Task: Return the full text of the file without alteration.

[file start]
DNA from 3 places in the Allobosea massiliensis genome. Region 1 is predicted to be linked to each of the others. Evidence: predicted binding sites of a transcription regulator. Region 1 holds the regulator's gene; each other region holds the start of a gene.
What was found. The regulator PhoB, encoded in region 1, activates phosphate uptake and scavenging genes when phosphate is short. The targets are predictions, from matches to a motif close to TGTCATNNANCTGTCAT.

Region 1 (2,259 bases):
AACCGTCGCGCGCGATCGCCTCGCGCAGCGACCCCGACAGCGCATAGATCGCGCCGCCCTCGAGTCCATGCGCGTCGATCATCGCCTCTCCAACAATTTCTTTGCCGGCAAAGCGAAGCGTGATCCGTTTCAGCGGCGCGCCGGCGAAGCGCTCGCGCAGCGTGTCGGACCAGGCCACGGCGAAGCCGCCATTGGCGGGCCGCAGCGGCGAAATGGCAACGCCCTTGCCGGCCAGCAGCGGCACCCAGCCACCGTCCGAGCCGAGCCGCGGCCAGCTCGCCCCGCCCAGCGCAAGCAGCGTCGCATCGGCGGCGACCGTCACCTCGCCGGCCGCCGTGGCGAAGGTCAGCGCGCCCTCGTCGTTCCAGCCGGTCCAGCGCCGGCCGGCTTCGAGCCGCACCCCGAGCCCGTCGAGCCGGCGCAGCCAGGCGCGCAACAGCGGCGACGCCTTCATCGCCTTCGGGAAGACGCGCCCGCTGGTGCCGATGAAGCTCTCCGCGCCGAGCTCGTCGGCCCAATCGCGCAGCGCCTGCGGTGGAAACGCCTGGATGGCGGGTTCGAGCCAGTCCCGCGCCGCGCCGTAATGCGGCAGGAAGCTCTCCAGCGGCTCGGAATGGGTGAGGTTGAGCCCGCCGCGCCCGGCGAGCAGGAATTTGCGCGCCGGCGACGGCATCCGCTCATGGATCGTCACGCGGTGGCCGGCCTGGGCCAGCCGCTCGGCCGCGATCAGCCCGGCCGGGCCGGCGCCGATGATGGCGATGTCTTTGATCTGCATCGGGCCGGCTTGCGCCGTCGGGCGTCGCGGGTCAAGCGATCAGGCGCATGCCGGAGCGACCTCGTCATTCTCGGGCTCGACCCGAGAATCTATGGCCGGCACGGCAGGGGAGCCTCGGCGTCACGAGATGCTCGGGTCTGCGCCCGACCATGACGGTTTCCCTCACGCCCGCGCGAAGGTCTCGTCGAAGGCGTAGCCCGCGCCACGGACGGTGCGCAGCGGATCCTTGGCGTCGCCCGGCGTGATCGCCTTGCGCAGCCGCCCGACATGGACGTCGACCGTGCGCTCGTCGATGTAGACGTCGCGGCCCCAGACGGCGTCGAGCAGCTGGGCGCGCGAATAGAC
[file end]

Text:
DNA from 3 places in the Allobosea massiliensis genome. Region 1 is predicted to be linked to each of the others. Evidence: predicted binding sites of a transcription regulator. Region 1 holds the regulator's gene; each other region holds the start of a gene.
What was found. The regulator PhoB, encoded in region 1, activates phosphate uptake and scavenging genes when phosphate is short. The targets are predictions, from matches to a motif close to TGTCATNNANCTGTCAT.

Region 1 (2,259 bases):
AACCGTCGCGCGCGATCGCCTCGCGCAGCGACCCCGACAGCGCATAGATCGCGCCGCCCTCGAGTCCATGCGCGTCGATCATCGCCTCTCCAACAATTTCTTTGCCGGCAAAGCGAAGCGTGATCCGTTTCAGCGGCGCGCCGGCGAAGCGCTCGCGCAGCGTGTCGGACCAGGCCACGGCGAAGCCGCCATTGGCGGGCCGCAGCGGCGAAATGGCAACGCCCTTGCCGGCCAGCAGCGGCACCCAGCCACCGTCCGAGCCGAGCCGCGGCCAGCTCGCCCCGCCCAGCGCAAGCAGCGTCGCATCGGCGGCGACCGTCACCTCGCCGGCCGCCGTGGCGAAGGTCAGCGCGCCCTCGTCGTTCCAGCCGGTCCAGCGCCGGCCGGCTTCGAGCCGCACCCCGAGCCCGTCGAGCCGGCGCAGCCAGGCGCGCAACAGCGGCGACGCCTTCATCGCCTTCGGGAAGACGCGCCCGCTGGTGCCGATGAAGCTCTCCGCGCCGAGCTCGTCGGCCCAATCGCGCAGCGCCTGCGGTGGAAACGCCTGGATGGCGGGTTCGAGCCAGTCCCGCGCCGCGCCGTAATGCGGCAGGAAGCTCTCCAGCGGCTCGGAATGGGTGAGGTTGAGCCCGCCGCGCCCGGCGAGCAGGAATTTGCGCGCCGGCGACGGCATCCGCTCATGGATCGTCACGCGGTGGCCGGCCTGGGCCAGCCGCTCGGCCGCGATCAGCCCGGCCGGGCCGGCGCCGATGATGGCGATGTCTTTGATCTGCATCGGGCCGGCTTGCGCCGTCGGGCGTCGCGGGTCAAGCGATCAGGCGCATGCCGGAGCGACCTCGTCATTCTCGGGCTCGACCCGAGAATCTATGGCCGGCACGGCAGGGGAGCCTCGGCGTCACGAGATGCTCGGGTCTGCGCCCGACCATGACGGTTTCCCTCACGCCCGCGCGAAGGTCTCGTCGAAGGCGTAGCCCGCGCCACGGACGGTGCGCAGCGGATCCTTGGCGTCGCCCGGCGTGATCGCCTTGCGCAGCCGCCCGACATGGACGTCGACCGTGCGCTCGTCGATGTAGACGTCGCGGCCCCAGACGGCGTCGAGCAGCTGGGCGCGCGAATAGAC